- The Washington Times - Thursday, July 26, 2007

You can tell a lot about presidential candidates by the company they keep and that’s usually true about the economic advisers they have.

The Democratic presidential frontrunners have surrounded themselves with like-minded Wall Street financiers, economists and policymakers. But in some cases, others are thrown into the mix who have radically different ideas. Some of it may be sheer window dressing to appeal to the special interests they need to win the nomination.

New York Sen. Hillary Rodham Clinton is selling herself as someone who believes in expanding trade and opening up markets for U.S. goods, like her husband who pushed the North American Free Trade Agreement. But she counts a fierce leftist opponent of free trade among her advisory panel, former House Democratic leader Richard Gephardt.

Freshman Sen. Barack Obama of Illinois opposed President Bush’s proposed Social Security reforms for personal investment accounts that would have allowed workers to invest some of their payroll taxes in the stock market. Yet one of the Harvard economists on his team likes the idea and has developed a full-blown plan to enact it into law.

Even so, a look at some the other people on their teams gives us a peak into the general direction they would take the economy if they won the presidency. While they’ve carved out more liberal positions over their political careers, urging increased spending, higher tax rates and more restrictive trade policies, some of the advisers are more market-oriented, pro-trade and deficit hawks.

Mrs. Clinton’s advisers are drawn mostly from President Clinton’s economic team. They include former Treasury Secretary Robert Rubin, now a Wall Street financier, former Treasury deputy secretary Robert Altman, who is playing a key policymaking role in her campaign, former White House adviser Gene Sperling and Mr. Gephardt, who also plays an influential role in her thinking.

Democratic economists say her team’s ideological makeup signals an economic policy almost identical to her husband’s: pushing a balanced budget, trade agreements with labor and environment-friendly provisions, and soak-the-rich tax increases. “Her trade policies would probably be very similar to Bush’s trade policies which were similar to Clinton’s. My guess is she would say what she had to say to get labor’s support, but at the end of the day it’s going to be the same thing. I don’t see her changing course on the policies,” said Dean Baker, co-director of the liberal Center for Economic and Policy Research.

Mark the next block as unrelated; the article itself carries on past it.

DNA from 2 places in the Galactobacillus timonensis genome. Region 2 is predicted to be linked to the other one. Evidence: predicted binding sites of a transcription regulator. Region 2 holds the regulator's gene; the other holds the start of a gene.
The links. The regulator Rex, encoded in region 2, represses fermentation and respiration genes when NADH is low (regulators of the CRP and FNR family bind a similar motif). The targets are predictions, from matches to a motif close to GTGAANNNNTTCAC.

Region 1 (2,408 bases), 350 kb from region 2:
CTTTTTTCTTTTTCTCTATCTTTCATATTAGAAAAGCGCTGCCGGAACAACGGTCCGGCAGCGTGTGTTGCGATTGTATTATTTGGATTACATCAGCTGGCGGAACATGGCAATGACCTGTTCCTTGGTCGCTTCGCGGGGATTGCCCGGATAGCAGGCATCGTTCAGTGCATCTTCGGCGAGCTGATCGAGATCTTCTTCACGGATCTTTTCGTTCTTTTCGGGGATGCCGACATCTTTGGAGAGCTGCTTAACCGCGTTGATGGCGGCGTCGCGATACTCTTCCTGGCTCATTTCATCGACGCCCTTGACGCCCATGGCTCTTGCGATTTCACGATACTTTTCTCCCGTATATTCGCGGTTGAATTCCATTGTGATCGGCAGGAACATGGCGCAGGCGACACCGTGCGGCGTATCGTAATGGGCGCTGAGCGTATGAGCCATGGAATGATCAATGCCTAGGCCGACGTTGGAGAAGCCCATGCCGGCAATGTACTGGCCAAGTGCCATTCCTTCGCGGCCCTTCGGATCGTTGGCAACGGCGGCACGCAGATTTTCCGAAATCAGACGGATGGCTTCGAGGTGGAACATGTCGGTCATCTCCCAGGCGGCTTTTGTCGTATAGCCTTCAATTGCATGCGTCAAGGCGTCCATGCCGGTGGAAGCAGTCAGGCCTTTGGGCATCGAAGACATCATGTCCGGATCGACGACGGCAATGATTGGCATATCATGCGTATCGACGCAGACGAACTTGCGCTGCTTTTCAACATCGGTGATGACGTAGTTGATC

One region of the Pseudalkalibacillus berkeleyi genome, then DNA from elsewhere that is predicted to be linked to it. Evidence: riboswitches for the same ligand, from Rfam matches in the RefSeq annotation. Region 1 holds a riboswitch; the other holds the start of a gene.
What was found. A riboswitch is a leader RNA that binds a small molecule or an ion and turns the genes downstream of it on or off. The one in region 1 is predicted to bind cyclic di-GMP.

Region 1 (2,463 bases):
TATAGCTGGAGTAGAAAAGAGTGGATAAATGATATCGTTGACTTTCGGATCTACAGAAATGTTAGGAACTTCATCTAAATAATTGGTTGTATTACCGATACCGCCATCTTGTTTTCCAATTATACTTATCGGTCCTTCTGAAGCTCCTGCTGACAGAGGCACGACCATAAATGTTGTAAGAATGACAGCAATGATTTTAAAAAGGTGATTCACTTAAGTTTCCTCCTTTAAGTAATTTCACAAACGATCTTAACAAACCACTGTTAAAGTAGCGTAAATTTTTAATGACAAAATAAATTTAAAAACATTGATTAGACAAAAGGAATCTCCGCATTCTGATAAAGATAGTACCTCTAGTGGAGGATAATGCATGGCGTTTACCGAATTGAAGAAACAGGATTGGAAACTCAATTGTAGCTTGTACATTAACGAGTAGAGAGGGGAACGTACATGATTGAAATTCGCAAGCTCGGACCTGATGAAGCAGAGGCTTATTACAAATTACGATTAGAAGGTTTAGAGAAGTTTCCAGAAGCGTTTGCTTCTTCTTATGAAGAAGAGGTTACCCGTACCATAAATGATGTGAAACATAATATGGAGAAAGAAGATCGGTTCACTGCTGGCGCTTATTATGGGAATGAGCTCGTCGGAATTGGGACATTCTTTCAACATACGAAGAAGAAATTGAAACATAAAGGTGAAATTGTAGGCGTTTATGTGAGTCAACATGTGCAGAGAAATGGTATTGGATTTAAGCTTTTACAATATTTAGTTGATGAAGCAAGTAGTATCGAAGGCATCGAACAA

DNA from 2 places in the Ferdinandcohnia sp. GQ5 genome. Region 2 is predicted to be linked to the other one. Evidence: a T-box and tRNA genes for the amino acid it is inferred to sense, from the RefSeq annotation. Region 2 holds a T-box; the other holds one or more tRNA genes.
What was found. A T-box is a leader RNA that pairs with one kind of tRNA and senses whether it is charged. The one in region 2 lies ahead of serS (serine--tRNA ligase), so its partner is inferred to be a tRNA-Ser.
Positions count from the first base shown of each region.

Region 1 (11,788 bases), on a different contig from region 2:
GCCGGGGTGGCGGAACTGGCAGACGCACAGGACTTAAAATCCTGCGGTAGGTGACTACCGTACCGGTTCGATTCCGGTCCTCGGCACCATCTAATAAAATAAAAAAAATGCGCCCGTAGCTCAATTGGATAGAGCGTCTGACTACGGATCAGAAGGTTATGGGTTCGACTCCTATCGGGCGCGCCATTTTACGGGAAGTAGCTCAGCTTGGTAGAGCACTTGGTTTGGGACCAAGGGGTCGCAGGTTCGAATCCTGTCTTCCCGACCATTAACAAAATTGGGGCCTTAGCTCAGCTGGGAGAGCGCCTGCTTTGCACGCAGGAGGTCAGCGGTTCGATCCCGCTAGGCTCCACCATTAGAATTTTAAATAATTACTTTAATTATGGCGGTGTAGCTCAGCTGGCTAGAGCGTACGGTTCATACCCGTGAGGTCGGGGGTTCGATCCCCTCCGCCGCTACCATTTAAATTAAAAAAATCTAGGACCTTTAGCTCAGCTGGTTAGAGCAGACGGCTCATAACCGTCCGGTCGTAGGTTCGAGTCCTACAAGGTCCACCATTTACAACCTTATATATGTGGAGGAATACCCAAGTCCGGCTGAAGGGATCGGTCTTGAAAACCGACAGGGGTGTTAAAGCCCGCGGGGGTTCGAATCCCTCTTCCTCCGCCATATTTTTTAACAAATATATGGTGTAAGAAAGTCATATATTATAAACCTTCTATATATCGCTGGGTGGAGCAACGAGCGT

On taxes, “she would raise taxes on one or two of the top brackets to where Clinton raised them,” pushing the top federal income tax rate back up to nearly 40 percent, Mr. Baker told me.

Mr. Obama, too, has carved out a leftist voting record in the Senate, but he has a philosophically broader and in some ways more eclectic group of economic advisers , mostly trained economists drawn from major universities. Among them: Harvard economist David Cutler, who served on Bill Clinton’s Council of Economic Advisers, and Austan Goolsbee, a University of Chicago economist who calls himself “a market centrist.” Mr. Obama, he says, despite his liberal voting record, “approaches issues with a respect for the way markets work.”

“He has objectives you would expect a Democrat to have, but also market-based approaches to reach those Democratic goals. Every time I talk to him, he respects and understands that you must take the market into account.”

That sensitivity for the markets could lead to some tax cuts, Mr. Goolsbee suggests. “I don’t want to scoop the policies he might reveal, but I would not be surprised if he were for tax cuts for various things, though mindful of the need for fiscal responsibility.”

Unlike many if not most of his rivals for the nomination, Mr. Obama seems a little more open to contrary views on economic policy, his advisers told me.

Professor Jeffery Liebman, an economist at Harvard’s John F. Kennedy School of Government, is a prime example. He is the co-author of a paper that lays out a bipartisan plan that builds on President Bush’s idea of personal Social Security accounts that invest in stocks. Mr. Obama opposed Mr. Bush’s idea, “but that has not made him adverse to hearing other points of view. He talks to guys like Liebman,” Mr. Goolsbee said. “He’s very concerned about how we get the savings rate higher and has been exploring ways to do that.”

Former North Carolina Sen. John Edwards, running on a far-left economic agenda, has made universal health care, more social welfare spending for the poor and higher taxes to pay for it all, the focus of his candidacy. He is advised by Robert Gordon and James Kvall, both former economic policy aides in the Clinton White House.

Mr. Edwards is much more heavily trade protectionist and “balancing the budget would not be a top priority for him,” Mr. Baker said.

Donald Lambro, chief political correspondent of The Washington Times, is a nationally syndicated columnist.

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